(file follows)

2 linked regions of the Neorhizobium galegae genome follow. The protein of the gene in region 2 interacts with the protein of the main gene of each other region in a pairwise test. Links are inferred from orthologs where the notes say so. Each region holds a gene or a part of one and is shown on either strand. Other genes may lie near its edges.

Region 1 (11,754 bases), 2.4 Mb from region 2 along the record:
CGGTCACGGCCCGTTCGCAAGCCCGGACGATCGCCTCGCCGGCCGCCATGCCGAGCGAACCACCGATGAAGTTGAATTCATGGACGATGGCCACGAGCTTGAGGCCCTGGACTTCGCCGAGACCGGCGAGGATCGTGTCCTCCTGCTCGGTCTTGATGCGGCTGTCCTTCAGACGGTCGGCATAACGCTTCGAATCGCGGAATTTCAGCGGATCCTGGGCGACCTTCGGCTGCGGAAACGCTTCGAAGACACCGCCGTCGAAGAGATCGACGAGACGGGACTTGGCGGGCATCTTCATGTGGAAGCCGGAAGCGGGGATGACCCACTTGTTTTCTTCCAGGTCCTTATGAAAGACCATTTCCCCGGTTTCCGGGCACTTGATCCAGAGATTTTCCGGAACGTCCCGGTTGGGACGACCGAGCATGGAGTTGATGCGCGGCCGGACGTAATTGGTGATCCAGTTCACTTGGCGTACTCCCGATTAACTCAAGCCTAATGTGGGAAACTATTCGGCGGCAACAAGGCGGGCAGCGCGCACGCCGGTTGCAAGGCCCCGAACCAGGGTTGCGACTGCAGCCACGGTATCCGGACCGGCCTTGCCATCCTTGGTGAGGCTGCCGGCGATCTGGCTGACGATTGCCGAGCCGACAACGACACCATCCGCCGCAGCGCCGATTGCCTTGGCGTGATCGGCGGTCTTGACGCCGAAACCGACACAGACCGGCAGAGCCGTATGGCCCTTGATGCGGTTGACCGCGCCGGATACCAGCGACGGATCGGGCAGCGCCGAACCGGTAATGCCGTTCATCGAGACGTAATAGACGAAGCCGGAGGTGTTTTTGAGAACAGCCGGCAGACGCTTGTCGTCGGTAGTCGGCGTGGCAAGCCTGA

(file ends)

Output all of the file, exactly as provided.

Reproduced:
2 linked regions of the Neorhizobium galegae genome follow. The protein of the gene in region 2 interacts with the protein of the main gene of each other region in a pairwise test. Links are inferred from orthologs where the notes say so. Each region holds a gene or a part of one and is shown on either strand. Other genes may lie near its edges.

Region 1 (11,754 bases), 2.4 Mb from region 2 along the record:
CGGTCACGGCCCGTTCGCAAGCCCGGACGATCGCCTCGCCGGCCGCCATGCCGAGCGAACCACCGATGAAGTTGAATTCATGGACGATGGCCACGAGCTTGAGGCCCTGGACTTCGCCGAGACCGGCGAGGATCGTGTCCTCCTGCTCGGTCTTGATGCGGCTGTCCTTCAGACGGTCGGCATAACGCTTCGAATCGCGGAATTTCAGCGGATCCTGGGCGACCTTCGGCTGCGGAAACGCTTCGAAGACACCGCCGTCGAAGAGATCGACGAGACGGGACTTGGCGGGCATCTTCATGTGGAAGCCGGAAGCGGGGATGACCCACTTGTTTTCTTCCAGGTCCTTATGAAAGACCATTTCCCCGGTTTCCGGGCACTTGATCCAGAGATTTTCCGGAACGTCCCGGTTGGGACGACCGAGCATGGAGTTGATGCGCGGCCGGACGTAATTGGTGATCCAGTTCACTTGGCGTACTCCCGATTAACTCAAGCCTAATGTGGGAAACTATTCGGCGGCAACAAGGCGGGCAGCGCGCACGCCGGTTGCAAGGCCCCGAACCAGGGTTGCGACTGCAGCCACGGTATCCGGACCGGCCTTGCCATCCTTGGTGAGGCTGCCGGCGATCTGGCTGACGATTGCCGAGCCGACAACGACACCATCCGCCGCAGCGCCGATTGCCTTGGCGTGATCGGCGGTCTTGACGCCGAAACCGACACAGACCGGCAGAGCCGTATGGCCCTTGATGCGGTTGACCGCGCCGGATACCAGCGACGGATCGGGCAGCGCCGAACCGGTAATGCCGTTCATCGAGACGTAATAGACGAAGCCGGAGGTGTTTTTGAGAACAGCCGGCAGACGCTTGTCGTCGGTAGTCGGCGTGGCAAGCCTGA